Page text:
(By the way: my version is much brighter but similar effects can be achieve by using lighter colors or less paint in the mixture.)
What is needed for lazure painting?
You need white walls, some kind of glaze and paint. I used artist acrylics because they contain a lot of pigment and are relatively cheap (compared to something like watercolor paint.)
You also need brushes, the more the better! And paint cups for mixing. I also used water to dilute my mixtures even more. Water can also help lighten a color if you use too much paint.
The last thing I used was a spray bottle to re-wet spots that were drying too fast.
How to Paint in the Faux Lazure Style
Supplies for Lazure Painting
- Paint Brushes** (one for each color, plus a few extra for blending)
- Paint cups
- Paint (I used acrylic art paint)
- Spray bottle with water
*I’ve read that you can also use Floetrol with water instead of glaze, but I didn’t get a chance to test it.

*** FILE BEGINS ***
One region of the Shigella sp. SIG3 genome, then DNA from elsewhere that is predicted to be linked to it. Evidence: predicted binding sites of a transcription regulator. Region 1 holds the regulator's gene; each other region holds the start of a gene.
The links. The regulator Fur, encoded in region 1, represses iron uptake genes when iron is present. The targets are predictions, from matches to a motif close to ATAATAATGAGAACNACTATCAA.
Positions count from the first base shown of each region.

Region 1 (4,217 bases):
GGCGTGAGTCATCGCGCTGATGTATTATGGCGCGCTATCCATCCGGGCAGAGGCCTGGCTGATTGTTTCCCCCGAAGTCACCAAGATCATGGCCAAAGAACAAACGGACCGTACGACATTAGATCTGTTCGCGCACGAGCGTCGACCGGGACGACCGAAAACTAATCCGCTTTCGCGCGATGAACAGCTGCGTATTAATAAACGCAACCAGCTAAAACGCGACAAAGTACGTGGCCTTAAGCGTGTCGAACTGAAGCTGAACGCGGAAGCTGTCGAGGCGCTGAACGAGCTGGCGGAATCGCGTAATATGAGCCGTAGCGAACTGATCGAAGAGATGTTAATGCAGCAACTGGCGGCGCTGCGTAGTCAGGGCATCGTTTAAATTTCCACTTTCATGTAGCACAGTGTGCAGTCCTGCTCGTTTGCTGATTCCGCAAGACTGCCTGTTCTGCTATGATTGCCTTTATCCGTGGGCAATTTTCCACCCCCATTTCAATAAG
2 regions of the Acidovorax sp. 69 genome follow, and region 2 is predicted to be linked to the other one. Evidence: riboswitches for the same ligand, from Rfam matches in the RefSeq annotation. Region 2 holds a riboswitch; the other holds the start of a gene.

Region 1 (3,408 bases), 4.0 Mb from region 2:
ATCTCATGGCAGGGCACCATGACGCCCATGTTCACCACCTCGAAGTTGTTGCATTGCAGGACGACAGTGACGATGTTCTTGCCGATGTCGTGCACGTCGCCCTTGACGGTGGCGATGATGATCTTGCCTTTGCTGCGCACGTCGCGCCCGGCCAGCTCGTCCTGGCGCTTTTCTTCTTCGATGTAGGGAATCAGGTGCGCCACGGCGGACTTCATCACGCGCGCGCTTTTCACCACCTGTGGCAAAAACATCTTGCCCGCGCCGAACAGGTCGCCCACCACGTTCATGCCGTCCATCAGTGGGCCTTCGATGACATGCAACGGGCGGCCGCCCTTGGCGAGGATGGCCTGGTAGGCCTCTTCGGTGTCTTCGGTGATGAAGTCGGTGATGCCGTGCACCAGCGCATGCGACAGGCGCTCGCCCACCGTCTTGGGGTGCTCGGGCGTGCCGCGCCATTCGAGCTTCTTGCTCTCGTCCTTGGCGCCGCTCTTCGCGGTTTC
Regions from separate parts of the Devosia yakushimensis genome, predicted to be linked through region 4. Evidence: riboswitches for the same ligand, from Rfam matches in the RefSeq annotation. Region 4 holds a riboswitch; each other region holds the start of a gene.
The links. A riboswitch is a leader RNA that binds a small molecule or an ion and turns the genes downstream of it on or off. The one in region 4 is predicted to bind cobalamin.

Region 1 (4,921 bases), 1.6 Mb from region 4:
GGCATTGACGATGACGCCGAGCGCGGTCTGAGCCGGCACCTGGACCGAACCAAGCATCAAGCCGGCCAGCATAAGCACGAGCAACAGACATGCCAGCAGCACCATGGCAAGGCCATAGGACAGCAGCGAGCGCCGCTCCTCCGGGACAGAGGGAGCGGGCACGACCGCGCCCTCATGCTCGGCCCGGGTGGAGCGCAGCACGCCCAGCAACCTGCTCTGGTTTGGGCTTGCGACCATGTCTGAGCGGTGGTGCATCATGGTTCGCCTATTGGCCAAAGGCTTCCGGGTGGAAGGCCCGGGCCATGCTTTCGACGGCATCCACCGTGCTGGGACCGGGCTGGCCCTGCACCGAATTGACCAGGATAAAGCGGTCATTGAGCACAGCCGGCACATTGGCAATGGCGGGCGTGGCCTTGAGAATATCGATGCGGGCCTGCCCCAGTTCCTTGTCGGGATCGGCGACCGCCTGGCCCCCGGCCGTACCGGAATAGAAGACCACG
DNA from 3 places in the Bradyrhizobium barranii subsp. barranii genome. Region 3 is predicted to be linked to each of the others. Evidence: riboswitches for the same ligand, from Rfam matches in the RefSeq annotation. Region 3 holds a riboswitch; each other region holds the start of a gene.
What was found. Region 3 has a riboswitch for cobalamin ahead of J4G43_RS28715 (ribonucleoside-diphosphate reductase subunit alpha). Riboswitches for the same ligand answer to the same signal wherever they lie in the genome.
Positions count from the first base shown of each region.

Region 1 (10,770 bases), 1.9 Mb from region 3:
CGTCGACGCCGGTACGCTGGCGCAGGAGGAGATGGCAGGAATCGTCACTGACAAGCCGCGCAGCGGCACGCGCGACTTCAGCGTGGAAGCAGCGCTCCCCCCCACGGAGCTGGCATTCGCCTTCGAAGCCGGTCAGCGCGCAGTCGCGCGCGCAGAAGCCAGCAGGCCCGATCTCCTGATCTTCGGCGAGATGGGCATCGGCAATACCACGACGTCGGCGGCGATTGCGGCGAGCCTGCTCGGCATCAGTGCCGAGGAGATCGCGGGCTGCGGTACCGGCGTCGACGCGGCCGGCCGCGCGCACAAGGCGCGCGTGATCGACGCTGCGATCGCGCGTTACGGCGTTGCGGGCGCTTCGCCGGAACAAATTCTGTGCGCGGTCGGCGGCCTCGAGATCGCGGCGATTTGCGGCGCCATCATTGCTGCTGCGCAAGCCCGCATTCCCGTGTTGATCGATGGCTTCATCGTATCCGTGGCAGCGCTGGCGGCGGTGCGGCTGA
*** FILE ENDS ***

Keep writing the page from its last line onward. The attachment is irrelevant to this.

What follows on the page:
** For this technique, I loved the brush texture of junky chip brushes. They blended the colors better than fancy paint brushes.
Note: Since this technique uses transparent paint, it’s best to start with pure white walls. A satin finish is the best paint for this technique.
I used Sherwin Williams High Reflective White for the entire room, so that’s what this space is painted with as well.
Step 1: Mix Your First Color
I started with yellow as suggested in other tutorials, but I should have started with the pink first. When you start with yellow, you start in the middle of the colors and everything is dry by the time you get back to the pinks.